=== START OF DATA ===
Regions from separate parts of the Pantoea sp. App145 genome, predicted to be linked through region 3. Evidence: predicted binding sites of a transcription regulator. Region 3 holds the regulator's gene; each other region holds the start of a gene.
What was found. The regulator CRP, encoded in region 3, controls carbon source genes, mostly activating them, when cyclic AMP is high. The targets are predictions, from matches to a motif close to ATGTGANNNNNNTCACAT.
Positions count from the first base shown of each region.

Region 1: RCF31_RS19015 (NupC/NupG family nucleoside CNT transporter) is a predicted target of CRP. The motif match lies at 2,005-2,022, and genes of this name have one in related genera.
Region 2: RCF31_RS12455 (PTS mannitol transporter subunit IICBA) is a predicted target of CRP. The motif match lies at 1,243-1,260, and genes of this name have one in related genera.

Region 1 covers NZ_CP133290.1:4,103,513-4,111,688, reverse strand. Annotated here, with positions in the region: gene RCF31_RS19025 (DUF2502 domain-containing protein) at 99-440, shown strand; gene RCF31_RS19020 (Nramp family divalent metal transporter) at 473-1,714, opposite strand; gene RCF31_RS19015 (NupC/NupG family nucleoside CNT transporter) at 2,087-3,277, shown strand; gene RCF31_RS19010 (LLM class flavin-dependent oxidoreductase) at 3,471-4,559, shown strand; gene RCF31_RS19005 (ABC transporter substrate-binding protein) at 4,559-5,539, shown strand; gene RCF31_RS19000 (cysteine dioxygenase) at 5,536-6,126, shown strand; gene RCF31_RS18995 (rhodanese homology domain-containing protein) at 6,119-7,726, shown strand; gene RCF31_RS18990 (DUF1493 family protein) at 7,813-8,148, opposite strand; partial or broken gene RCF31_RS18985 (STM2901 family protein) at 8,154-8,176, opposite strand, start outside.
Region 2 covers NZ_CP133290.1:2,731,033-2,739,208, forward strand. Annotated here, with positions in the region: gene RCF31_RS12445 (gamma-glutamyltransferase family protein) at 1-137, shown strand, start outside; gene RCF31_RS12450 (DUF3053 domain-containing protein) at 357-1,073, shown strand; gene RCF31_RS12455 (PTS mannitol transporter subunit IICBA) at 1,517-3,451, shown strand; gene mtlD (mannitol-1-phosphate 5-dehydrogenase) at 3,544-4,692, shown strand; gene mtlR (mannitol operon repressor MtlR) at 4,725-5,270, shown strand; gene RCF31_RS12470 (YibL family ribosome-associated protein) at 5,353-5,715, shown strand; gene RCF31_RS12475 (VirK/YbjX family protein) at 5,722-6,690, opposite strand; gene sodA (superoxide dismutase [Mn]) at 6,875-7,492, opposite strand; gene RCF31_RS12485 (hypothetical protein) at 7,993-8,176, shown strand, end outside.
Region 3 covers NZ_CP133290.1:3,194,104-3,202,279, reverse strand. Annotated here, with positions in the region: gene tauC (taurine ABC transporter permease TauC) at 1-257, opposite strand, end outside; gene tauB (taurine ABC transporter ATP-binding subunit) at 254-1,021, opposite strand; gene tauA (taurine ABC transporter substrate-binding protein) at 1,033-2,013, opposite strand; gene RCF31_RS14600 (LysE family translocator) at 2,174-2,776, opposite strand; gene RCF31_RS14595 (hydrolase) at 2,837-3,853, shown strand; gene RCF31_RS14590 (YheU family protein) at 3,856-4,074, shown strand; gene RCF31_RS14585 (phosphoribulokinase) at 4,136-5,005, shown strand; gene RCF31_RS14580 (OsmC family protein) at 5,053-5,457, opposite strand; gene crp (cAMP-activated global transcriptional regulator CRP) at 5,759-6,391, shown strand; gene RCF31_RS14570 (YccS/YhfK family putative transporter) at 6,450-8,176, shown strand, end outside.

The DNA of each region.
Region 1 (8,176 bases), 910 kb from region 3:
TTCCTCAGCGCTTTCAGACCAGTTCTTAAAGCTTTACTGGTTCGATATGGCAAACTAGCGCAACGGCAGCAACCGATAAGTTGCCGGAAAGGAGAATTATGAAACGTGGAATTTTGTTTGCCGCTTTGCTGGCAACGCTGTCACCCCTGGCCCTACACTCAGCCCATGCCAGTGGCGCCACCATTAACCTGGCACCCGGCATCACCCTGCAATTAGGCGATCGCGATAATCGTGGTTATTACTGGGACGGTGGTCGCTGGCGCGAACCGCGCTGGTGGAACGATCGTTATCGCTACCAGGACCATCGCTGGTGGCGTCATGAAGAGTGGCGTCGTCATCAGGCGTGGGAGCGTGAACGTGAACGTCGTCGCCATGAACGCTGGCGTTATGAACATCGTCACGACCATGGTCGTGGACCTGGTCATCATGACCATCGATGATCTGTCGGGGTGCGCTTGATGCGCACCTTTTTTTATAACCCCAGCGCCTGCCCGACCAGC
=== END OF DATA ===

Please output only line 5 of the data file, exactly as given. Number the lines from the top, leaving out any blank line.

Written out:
Region 2: RCF31_RS12455 (PTS mannitol transporter subunit IICBA) is a predicted target of CRP. The motif match lies at 1,243-1,260, and genes of this name have one in related genera.